Late infantile disease: Manifests between 13 to 36 months of age with irritability, visual difficulties, and abnormal gait. As the condition progresses, these symptoms worsen with the development of seizures, apneic episodes, and temperature instability. The median age of mortality is usually six years.[4]

Juvenile onset disease: The child develops visual difficulties, tremors, gait abnormalities, and attention deficit hyperactivity disorder. The rate of progression of the disease is highly variable, but the disease eventually debilitates the patient, and they die within ten years of the diagnosis.

Late-onset disease: Characterized by burning paresthesias in the extremities, mood and behavior alterations, ataxia, spasticity, visual difficulty/blindness, seizures, hearing loss/deafness, and psychomotor retardation. The patients can present with motor and sensory neuropathy associated with muscular atrophy and scoliosis. Few patients present with symptoms confined to a physical weakness without mental retardation; on the other hand, others deteriorate both mentally and physically.[17][18]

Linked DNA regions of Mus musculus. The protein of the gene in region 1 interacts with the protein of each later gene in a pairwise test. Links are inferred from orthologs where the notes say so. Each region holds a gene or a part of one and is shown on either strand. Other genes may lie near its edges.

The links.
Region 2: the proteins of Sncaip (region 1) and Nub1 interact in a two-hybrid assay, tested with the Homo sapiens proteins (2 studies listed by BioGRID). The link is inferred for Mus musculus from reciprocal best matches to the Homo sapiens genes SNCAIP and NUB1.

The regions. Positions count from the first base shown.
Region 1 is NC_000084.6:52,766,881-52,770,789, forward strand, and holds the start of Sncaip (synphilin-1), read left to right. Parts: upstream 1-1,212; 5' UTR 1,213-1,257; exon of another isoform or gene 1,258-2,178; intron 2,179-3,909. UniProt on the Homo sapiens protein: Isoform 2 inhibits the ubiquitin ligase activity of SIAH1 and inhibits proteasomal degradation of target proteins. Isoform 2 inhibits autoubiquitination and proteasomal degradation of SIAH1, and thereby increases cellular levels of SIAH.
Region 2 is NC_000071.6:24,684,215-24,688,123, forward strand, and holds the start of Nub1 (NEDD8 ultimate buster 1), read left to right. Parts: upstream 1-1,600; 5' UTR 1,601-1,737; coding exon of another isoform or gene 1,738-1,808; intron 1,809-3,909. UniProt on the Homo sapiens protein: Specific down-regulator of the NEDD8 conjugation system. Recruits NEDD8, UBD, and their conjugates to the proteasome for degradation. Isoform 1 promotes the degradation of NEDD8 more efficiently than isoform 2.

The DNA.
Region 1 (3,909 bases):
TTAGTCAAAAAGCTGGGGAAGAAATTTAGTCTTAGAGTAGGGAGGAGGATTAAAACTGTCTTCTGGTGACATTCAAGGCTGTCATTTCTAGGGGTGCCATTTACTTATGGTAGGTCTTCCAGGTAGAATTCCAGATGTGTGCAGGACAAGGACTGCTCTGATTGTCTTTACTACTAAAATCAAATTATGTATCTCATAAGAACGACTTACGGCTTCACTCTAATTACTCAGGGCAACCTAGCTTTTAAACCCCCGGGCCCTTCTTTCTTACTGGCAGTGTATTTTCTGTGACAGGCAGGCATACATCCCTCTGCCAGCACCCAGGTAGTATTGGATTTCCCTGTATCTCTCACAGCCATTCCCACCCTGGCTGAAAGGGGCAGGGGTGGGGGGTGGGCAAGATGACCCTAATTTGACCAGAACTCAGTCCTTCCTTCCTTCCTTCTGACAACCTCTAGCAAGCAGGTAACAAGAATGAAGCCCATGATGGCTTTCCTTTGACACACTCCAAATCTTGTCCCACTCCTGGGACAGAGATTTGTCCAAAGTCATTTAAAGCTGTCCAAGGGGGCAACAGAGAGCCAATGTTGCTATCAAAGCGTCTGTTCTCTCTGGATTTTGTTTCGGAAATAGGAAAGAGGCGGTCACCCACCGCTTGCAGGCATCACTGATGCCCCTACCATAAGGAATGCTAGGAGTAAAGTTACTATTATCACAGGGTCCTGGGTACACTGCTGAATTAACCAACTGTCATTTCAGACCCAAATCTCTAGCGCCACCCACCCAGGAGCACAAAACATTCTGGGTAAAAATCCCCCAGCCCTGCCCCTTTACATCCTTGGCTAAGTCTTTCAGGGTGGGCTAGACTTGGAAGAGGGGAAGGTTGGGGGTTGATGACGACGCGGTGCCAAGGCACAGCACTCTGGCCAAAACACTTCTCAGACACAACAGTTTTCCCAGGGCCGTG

Newborn Screening

Many states in the U.S. include screening for Krabbe disease in a standard newborn screening protocol. The initial screening test involves measuring the GALC enzyme activity in the peripheral leukocytes or cultured skin fibroblasts.[19][20] Values falling below 5% of the normal range confirm the diagnosis. However, it does not correlate with the severity of disease manifestation. This screening method's specificity is low; therefore, a second tier of the screening method is added to help identify the true positives. It can either be measuring blood psychosine levels or performing sequencing for the GALC gene. The high levels of psychosine are indicative of infantile Krabbe's disease. As not all laboratories are equipped to detect all GALC gene mutations and multiple variants of GALC mutations of unknown significance, measuring psychosine levels is more feasible and reliable.[9][21][22][23]